Handgun Hunting Basics Part 1 by Larry Weishuhn
Handgun Hunting Basics: Part 1
by Larry Weishuhn
“You here to play cowboy or hunt? Pray tell what do you intend to do with that play toy?” Laughed the grizzled guide when I pulled my Ruger Blackhawk .44 Mag revolver, topped with a Trijicon RMR sight out of my carry bag.
Those gathered around the ranch’s shooting bench in preparation to make certain their rifles were still properly sighted snickered as well.
“Good Lord willing, I do my part, I plan on shooting the biggest buck taken this hunt.” I replied, smiling. My questioner guffawed out loud.
I was last in the group of eight to shoot. I loaded a full compliment of six Hornady 240-grain XTP rounds. Using a sandbag for a solid rest, I cocked the hammer and fired at the 100-yard target. My first shot was about a half inch high of the “X-ring”. I cocked the single-action’s hammer, then lined up and shot a second time. It printed a figure “8” with the first shot. In rapid succession I cocked the hammer and pulled the trigger on four rounds. All grouped within 2-inches, outside to outside. The best three-shot groups by those using long guns was about 2 ½-inches.
I watched the guide looking at my 6-shot group through his spotting scope. Turning toward me with a raised eyebrow, “Maybe I misspoke a bit about you and your handgun.” I smiled!
“The bullet goes where the barrel is pointed when you pull the trigger!” Said I placing my revolver back into my travel bag.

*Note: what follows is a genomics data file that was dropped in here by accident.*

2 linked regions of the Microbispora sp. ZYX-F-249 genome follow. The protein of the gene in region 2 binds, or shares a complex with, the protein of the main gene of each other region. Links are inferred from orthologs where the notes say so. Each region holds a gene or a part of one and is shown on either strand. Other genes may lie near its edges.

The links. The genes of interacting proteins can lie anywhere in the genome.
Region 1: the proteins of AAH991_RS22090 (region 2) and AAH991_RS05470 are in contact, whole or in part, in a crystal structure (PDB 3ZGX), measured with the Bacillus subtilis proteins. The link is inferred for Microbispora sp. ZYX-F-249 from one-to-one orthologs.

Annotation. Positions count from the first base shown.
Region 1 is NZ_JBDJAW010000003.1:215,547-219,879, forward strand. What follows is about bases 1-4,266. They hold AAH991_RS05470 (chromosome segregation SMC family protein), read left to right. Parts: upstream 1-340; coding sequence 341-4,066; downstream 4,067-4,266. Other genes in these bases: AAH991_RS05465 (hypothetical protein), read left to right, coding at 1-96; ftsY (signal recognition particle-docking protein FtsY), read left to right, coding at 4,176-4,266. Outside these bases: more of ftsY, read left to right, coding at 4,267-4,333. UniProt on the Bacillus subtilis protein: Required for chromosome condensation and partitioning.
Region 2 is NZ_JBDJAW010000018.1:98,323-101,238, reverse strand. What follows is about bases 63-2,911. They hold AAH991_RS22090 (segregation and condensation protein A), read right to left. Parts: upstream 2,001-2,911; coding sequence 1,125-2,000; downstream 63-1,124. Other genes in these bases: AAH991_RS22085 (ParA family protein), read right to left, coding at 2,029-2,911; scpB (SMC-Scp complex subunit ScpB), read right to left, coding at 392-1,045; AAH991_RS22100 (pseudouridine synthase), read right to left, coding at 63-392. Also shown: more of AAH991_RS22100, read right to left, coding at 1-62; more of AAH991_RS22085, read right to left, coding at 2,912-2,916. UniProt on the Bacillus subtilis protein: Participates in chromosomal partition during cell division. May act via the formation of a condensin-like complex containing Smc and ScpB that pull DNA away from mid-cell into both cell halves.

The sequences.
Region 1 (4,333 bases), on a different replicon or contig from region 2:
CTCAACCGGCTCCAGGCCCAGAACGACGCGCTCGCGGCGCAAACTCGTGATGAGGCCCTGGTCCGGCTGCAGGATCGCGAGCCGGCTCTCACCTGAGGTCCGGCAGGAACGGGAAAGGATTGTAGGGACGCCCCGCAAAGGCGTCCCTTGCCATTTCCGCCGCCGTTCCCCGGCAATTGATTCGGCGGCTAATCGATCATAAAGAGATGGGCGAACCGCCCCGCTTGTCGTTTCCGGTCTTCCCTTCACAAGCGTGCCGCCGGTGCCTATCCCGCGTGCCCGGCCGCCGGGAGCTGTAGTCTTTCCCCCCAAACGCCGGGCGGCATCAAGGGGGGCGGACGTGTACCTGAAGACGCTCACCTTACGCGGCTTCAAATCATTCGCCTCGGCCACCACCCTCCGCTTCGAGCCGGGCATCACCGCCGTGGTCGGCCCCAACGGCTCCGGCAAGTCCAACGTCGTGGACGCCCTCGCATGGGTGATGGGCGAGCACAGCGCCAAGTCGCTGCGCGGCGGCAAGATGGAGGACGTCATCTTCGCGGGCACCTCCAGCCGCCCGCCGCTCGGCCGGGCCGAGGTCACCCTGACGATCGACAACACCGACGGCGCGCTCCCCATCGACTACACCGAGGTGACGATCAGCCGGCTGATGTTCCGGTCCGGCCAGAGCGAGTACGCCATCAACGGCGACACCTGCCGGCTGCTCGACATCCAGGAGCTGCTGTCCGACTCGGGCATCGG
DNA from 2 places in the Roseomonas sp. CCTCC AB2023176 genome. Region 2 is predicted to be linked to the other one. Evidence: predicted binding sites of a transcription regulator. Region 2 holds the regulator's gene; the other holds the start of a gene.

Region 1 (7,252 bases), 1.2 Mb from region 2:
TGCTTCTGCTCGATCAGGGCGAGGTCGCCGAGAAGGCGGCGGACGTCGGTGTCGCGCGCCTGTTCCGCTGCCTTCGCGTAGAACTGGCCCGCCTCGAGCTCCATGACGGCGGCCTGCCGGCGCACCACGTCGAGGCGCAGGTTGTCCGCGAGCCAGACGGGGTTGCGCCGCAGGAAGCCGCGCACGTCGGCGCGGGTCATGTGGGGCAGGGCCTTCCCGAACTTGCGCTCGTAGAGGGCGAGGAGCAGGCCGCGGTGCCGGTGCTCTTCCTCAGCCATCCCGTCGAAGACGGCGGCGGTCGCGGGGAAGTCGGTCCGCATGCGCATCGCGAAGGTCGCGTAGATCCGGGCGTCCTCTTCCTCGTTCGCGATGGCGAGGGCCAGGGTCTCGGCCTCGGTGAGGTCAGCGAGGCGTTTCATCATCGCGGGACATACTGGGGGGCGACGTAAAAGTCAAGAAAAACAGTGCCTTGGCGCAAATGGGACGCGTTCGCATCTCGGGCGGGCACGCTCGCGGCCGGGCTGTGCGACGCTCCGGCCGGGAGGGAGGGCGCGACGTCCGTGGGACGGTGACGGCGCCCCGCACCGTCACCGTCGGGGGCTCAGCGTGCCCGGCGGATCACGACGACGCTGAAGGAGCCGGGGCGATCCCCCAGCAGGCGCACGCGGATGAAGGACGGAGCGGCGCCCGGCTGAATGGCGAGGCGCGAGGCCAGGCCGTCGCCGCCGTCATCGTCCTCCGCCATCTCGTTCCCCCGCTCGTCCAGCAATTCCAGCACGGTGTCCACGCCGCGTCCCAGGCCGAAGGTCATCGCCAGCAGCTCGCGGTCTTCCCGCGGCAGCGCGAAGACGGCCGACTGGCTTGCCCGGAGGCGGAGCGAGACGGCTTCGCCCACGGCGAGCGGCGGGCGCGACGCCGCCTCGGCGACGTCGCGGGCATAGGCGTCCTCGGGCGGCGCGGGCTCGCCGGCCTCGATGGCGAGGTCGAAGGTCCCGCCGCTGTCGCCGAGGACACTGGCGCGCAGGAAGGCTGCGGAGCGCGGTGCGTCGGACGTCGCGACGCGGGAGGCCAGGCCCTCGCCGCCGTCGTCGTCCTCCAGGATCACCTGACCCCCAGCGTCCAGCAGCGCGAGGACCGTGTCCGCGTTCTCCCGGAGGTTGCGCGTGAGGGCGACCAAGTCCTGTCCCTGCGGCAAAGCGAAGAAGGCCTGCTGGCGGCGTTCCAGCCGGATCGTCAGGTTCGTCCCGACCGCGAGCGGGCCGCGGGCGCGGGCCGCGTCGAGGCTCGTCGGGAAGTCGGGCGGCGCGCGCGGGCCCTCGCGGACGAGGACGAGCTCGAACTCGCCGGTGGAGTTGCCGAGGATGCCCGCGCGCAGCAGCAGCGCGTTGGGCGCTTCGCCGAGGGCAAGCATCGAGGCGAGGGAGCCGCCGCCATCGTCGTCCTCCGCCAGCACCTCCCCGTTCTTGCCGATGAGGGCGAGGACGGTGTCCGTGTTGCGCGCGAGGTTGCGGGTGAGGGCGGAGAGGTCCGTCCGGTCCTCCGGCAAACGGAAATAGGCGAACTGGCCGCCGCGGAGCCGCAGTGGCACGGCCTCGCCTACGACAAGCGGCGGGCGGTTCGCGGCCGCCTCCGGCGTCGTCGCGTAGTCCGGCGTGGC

Last evening of the hunt shot a B&C record book contender, the biggest buck taken during that hunt. Love it when a plan comes together!
Ruger’s Blackhawks (single action), and Redhawks (double action) chambered in .44 Mag or “size” rounds with bullets and ammo produced by Hornady are indeed worthy of use for big game species.
During this and two future blogs I will discuss hunting with handguns; action, calibers, ammo, sights and appropriate distances.
Getting started I would suggest shooting a single-action revolver, meaning the hammer has to be cocked before the trigger can be pulled so the firing pin strikes the cartridge or primer. I would further suggest starting with a .22 rimfire revolver; ammunition is readily available and not very costly. This allows and encourages a lot of shooting to become familiar with a handgun and learning how to shoot it accurately, while also having fun.
My suggestion? Procure a Ruger Wrangler which is reasonably priced, accurate, fun to shoot, but one that simply has “iron or open sights” meaning a notch in the receiver and a bladed front sight. Such an open-sight handgun is a great way to learn how to shoot a handgun. Too, recoil and muzzle blast from a .22 LR rimfire is very “tame”.
Being an “old school handgun hunter” who started hunting with handguns back in the 1960’s I have seen a lot of things. These days I see a fair number of people hunting with semi-auto pistols chambered for 10mm or larger round. I prefer revolvers over semi-autos. This is a personal preference. I love the looks and feel of single-actions revolvers, and occasionally shoot double actions. But, both revolvers and semi-autos shoot accurately and are available in chamberings sufficient for hunting. Me? I “feel” I have more control over a revolver, as compared to a semi-auto. Too, a quick glance at a revolver tells me whether the handgun is cocked and ready to fire, or, the hammer is down indicating it is on “safe”.
In the next installment I will discuss caliber and round selection for hunting deer-sized and larger big game.